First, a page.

The King returned to his hill as a grand finale for the seventh generation Corvette. 2,441 ZR1 coupes and 512 ZR1 convertibles were built during the extended 2019 model year for a grand total of 2,953 retail units of the supercharged swan song of the C7.
The ZR1 is undoubtedly the most capable Corvette of all time but with option ZTK (colloquially known as the big-wing package), buyers had to decide if they wanted to slay road courses with the 950 lbs. of downforce and otherworldly 1.16g of lateral acceleration provided by the carbon fiber wing or if they preferred the small wing which allows the ZR1 to be the fastest road car that GM has ever produced with an official two-way top speed of 212.54 mph. 2,077 people (over 70%) opted to keep the ZR1 focused on lap times with the big-wing option. A whopping 2,761 ZR1s (93.4%) were fully optioned with the 3ZR package while the take rate for seven-speed manual transmissions was a slightly disappointing 29.9% showing a split of 744 coupes and 140 convertibles.
When looking at the color spread, more 755 Horsepower ZR1s were coated in their signature Sebring Orange paint than any other color. 614 Coupes and 197 Convertibles combine for 811 Sebring Orange ZR1s (a whopping 27.5% of total production including 758 that featured the Sebring Orange design Package!). Our old friends, Black (538) and Arctic White (364) round out the medal winners.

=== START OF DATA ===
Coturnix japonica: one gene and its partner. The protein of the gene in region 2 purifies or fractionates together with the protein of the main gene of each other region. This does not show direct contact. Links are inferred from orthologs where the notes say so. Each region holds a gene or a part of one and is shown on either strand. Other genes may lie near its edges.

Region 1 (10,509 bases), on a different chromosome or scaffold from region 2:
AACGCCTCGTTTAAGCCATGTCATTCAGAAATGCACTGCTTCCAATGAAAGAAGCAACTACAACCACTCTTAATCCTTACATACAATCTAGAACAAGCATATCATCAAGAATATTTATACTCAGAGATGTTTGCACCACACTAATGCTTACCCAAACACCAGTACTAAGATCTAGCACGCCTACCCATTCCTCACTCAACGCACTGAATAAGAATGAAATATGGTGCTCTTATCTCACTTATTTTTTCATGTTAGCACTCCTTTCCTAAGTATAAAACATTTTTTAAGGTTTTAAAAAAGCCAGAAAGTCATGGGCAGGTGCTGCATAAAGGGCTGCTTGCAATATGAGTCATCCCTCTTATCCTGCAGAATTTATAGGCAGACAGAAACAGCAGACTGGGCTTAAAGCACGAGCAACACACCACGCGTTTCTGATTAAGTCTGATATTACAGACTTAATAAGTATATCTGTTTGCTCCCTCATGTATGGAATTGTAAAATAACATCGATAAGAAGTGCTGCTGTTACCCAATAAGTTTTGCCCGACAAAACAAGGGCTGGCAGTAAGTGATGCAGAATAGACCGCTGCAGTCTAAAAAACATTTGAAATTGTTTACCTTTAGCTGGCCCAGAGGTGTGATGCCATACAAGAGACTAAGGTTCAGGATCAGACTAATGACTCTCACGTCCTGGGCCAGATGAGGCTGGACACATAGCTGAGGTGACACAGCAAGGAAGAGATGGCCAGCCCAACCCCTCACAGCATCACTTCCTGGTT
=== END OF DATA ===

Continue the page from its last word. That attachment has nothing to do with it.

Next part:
The honor of rarest ZR1 goes to Admiral Blue with a total count of 51 examples (just 12 convertibles, tied with Ceramic Matrix Gray for rarest overall ZR1 when looking at body styles separately).
With under 3000 examples on the road, the C7 ZR1 is downright scarce. By comparison, we are practically swimming in the previous iterations (we didn’t include the C3 version as it was more of a handling package than a full-blown model). The C4 ZR-1 enjoyed a six-year life spanning 1990-95 with a final tally of 6,922. During a five-year production run from 2009 through 2013, GM built 4,684 C6 ZR1s. The C7 is unique in this group as only having one year of production. It was a successful one though as only the first year 1990 ZR-1s found more buyers (3,032) in a single production year.
Ever since the Corvette transitioned from a wild west of available options to a model range under the same umbrella, there have been two other one year only models that acted as a conclusion for an entire generation of America’s Sports Car. Both of these provided less excitement for a lame-duck generation than the C7 ZR1 was able to conjure before a changeover to the most hyped generation of all time.
The most recent was the 2013 427 Convertible which finally combined top-down driving with the Z06’s legendary LS7 to cap off the highly successful C6 generation. When the dust settled just 2,552 427 Convertibles found new homes before the assembly plant transitioned to building 2014 Stingrays. 1996 saw the other end cap model in the form of the reborn Grand Sport. Just 1000 C4 GSs were built (810 Coupes and 190 convertibles).
So, there you have it as this concludes our breakdown of the entire range of C7 Corvettes ranging from 2014 through 2019. One thing is for sure, the C7 leaves behind a legacy as the greatest Corvette in history and the C8 has some huge shoes to fill, but we think it is up to the challenge.
Photos by Keith Cornett